Mutations in the MYB intron I regulatory sequence increase transcription in colon cancers

Hugo, H, Cures, A, Suraweera, N, Drabsch, Y, Purcell, D, Mantamadiotis, T, Phillips, W, Dobrovic, A., Zupi, G, Gonda, TJ, Iacopetta, B and Ramsay, RG (2006) Mutations in the MYB intron I regulatory sequence increase transcription in colon cancers. Genes Chromosomes & Cancer, 45 12: 1143-1154. doi:10.1002/gcc.20378

Author Hugo, H
Cures, A
Suraweera, N
Drabsch, Y
Purcell, D
Mantamadiotis, T
Phillips, W
Dobrovic, A.
Zupi, G
Gonda, TJ
Iacopetta, B
Ramsay, RG
Title Mutations in the MYB intron I regulatory sequence increase transcription in colon cancers
Journal name Genes Chromosomes & Cancer   Check publisher's open access policy
ISSN 1045-2257
Publication date 2006
Sub-type Article (original research)
DOI 10.1002/gcc.20378
Open Access Status
Volume 45
Issue 12
Start page 1143
End page 1154
Total pages 12
Editor F. Mitelman
J. D. Rowley
T. Fioretos et al.
Place of publication United States
Publisher John Wiley & Sons, Inc.
Collection year 2006
Language eng
Subject C1
270201 Gene Expression
730108 Cancer and related disorders
Abstract Although MYB overexpression in colorectal cancer (CRC) is known to be a prognostic indicator for poor survival, the basis for this overexpression is unclear. Among multiple levels of MYB regulation, the most dynamic is the control of transcriptional elongation by sequences within intron I. The authors have proposed that this regulatory sequence is transcribed into an RNA stem-loop and 19-residue polyuridine tract, and is subject to mutation in CRC. When this region was examined in colorectal and breast carcinoma cell lines and tissues, the authors found frequent mutations only in CRC. It was determined that these mutations allowed increased transcription compared with the wild type sequence. These data suggest that this MYB regulatory region within intron I is subject to mutations in CRC but not breast cancer, perhaps consistent with the mutagenic insult that occurs within the colon and not mammary tissue. In CRC, these mutations may contribute to MYB overexpression, highlighting the importance of noncoding sequences in the regulation of key cancer genes. (c) 2006 Wiley-Liss, Inc.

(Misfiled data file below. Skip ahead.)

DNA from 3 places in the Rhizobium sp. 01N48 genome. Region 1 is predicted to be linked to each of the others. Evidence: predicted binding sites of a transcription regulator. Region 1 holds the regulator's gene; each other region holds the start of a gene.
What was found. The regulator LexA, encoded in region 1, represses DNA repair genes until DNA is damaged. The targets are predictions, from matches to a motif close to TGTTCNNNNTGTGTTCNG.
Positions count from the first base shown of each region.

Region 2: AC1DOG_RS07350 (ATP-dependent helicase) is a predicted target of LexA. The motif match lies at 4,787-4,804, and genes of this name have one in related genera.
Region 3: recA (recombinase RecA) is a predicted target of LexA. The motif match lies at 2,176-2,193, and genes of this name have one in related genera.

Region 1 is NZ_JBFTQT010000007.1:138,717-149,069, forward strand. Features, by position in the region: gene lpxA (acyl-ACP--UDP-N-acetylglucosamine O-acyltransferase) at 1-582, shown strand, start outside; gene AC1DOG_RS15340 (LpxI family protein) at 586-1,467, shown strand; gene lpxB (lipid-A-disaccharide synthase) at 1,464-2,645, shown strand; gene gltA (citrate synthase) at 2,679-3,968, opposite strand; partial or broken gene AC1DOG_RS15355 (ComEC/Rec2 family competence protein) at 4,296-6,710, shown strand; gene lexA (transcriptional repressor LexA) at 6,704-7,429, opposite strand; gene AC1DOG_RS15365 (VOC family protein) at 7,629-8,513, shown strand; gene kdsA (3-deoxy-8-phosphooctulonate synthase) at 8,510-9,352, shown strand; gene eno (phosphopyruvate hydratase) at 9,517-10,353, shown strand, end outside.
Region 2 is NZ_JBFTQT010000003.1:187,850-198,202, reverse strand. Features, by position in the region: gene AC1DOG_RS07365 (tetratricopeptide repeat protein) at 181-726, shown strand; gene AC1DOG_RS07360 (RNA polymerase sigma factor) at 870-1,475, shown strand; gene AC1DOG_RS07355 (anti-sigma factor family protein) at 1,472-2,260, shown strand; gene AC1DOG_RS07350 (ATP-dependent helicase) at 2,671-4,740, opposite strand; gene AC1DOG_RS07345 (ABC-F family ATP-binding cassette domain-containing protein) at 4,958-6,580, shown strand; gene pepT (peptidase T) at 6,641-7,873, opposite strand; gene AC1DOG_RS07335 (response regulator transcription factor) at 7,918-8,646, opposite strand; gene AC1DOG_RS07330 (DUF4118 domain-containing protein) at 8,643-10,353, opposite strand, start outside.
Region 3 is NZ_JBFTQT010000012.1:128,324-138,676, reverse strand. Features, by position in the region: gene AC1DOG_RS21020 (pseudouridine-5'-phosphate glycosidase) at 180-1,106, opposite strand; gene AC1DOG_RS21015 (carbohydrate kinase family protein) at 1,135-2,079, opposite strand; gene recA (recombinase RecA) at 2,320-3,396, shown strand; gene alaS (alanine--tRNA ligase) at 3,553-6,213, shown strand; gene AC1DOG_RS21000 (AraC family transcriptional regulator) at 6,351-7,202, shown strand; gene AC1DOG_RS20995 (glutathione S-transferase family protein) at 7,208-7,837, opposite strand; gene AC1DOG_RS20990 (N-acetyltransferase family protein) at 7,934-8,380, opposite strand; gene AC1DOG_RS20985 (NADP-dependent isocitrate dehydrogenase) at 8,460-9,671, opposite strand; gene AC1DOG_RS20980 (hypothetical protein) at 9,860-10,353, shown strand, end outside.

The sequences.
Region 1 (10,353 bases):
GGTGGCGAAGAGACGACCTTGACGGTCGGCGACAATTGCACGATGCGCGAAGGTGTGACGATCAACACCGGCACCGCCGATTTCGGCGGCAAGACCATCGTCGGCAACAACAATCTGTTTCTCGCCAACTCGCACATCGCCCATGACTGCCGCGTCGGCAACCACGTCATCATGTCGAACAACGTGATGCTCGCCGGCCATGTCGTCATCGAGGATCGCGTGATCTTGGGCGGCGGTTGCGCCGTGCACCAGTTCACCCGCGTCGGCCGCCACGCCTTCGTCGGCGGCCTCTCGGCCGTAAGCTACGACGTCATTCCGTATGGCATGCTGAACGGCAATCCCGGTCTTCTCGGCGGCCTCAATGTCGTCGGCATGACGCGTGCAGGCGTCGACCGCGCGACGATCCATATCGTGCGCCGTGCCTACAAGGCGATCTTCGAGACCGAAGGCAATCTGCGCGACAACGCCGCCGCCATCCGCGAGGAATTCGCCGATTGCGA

Keyword Oncology
Genetics & Heredity
Erythroleukemia Cell-differentiation
Clinical Tumor Specimens
Human Colorectal-cancer
Microsatellite Instability
Constitutive Expression
Stimulating Factor
Q-Index Code C1

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Created: Wed, 15 Aug 2007, 08:57:12 EST